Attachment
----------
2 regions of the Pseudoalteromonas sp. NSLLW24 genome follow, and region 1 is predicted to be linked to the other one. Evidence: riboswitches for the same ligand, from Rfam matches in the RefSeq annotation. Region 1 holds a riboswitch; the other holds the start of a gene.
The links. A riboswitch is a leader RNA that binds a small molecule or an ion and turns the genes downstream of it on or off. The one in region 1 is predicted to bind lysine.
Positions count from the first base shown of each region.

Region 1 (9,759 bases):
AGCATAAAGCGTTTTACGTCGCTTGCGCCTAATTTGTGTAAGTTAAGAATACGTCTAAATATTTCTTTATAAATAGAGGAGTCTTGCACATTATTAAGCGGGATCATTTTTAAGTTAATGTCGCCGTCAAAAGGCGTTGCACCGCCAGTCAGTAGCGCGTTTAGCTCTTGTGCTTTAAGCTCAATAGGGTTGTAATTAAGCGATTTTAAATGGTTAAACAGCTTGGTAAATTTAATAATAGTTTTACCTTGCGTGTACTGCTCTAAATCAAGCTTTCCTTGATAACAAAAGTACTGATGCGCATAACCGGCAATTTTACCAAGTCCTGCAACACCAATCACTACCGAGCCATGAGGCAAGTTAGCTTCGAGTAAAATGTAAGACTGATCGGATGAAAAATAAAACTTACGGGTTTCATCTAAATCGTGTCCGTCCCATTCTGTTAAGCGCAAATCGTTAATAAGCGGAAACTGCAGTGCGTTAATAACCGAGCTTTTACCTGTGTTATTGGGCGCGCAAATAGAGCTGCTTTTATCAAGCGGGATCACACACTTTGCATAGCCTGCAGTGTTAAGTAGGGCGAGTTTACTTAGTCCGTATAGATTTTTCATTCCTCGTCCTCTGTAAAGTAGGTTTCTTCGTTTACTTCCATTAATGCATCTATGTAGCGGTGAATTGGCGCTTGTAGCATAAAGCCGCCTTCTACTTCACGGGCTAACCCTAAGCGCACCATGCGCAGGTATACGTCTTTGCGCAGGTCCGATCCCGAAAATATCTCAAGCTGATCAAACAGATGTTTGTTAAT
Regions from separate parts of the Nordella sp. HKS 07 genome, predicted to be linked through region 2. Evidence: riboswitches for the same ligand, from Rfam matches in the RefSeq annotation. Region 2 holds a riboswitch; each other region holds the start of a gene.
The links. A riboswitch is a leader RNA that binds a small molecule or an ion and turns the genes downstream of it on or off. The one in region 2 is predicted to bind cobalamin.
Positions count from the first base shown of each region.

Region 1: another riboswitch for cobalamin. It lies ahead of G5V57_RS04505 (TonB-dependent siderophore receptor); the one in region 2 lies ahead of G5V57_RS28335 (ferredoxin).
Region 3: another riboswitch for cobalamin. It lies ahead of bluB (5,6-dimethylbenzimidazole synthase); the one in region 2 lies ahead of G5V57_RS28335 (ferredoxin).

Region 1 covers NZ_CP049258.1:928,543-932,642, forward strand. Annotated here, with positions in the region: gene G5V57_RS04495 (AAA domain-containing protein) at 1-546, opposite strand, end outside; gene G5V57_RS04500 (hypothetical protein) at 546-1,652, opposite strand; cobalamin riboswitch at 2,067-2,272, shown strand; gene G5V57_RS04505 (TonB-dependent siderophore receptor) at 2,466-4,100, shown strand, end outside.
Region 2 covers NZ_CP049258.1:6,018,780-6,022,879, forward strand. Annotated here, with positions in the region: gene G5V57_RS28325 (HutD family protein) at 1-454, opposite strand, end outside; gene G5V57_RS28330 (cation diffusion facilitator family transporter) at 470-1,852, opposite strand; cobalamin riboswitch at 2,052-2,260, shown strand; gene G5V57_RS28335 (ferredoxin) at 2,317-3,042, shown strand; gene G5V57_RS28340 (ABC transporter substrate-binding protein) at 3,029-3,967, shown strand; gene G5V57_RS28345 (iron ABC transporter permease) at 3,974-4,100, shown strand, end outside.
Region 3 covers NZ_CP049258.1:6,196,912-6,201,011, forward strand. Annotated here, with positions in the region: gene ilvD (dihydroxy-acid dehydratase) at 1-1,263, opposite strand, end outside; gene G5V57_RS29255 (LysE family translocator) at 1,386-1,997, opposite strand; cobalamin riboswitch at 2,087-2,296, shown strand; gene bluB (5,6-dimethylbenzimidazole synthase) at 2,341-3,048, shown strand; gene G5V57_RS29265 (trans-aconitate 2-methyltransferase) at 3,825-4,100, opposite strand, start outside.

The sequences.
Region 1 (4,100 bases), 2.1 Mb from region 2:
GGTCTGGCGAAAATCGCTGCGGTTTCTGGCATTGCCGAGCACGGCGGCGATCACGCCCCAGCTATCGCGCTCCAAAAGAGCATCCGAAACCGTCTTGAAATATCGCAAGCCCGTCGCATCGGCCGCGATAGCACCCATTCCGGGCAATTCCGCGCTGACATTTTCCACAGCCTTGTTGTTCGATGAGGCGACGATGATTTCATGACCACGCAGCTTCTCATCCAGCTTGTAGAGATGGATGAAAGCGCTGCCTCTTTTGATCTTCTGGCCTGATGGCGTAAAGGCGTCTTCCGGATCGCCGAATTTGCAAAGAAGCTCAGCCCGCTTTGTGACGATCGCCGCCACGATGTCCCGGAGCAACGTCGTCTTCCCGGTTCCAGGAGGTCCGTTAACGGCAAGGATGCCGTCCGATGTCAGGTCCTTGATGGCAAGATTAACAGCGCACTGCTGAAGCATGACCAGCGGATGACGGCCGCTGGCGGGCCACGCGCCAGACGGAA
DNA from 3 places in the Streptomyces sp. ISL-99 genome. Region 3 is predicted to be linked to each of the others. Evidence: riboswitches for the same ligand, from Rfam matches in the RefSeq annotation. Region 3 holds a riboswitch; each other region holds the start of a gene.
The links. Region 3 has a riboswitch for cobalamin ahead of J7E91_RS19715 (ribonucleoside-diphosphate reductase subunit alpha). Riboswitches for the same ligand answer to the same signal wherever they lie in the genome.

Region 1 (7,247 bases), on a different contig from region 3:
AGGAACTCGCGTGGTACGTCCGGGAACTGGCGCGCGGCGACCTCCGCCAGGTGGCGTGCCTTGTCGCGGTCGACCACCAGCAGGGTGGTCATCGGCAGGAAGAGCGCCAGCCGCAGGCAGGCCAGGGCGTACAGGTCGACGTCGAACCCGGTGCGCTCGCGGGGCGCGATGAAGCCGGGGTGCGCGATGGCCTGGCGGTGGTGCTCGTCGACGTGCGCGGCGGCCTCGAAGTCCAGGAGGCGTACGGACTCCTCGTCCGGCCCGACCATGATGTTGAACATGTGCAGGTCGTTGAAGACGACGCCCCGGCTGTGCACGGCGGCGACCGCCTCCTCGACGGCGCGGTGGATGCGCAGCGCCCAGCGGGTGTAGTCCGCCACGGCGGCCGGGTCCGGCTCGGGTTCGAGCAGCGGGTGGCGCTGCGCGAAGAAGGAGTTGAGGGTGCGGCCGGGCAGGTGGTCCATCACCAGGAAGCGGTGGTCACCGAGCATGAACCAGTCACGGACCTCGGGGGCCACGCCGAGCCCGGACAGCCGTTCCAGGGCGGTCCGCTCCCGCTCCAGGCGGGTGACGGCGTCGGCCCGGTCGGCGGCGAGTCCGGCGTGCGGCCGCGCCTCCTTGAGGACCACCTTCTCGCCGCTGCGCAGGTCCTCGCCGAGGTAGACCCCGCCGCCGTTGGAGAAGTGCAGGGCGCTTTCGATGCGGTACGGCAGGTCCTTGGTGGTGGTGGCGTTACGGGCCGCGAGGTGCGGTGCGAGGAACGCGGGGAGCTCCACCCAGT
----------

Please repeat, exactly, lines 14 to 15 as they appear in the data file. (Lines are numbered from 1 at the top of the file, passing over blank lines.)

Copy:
The sequences.
Region 1 (4,100 bases), 2.1 Mb from region 2: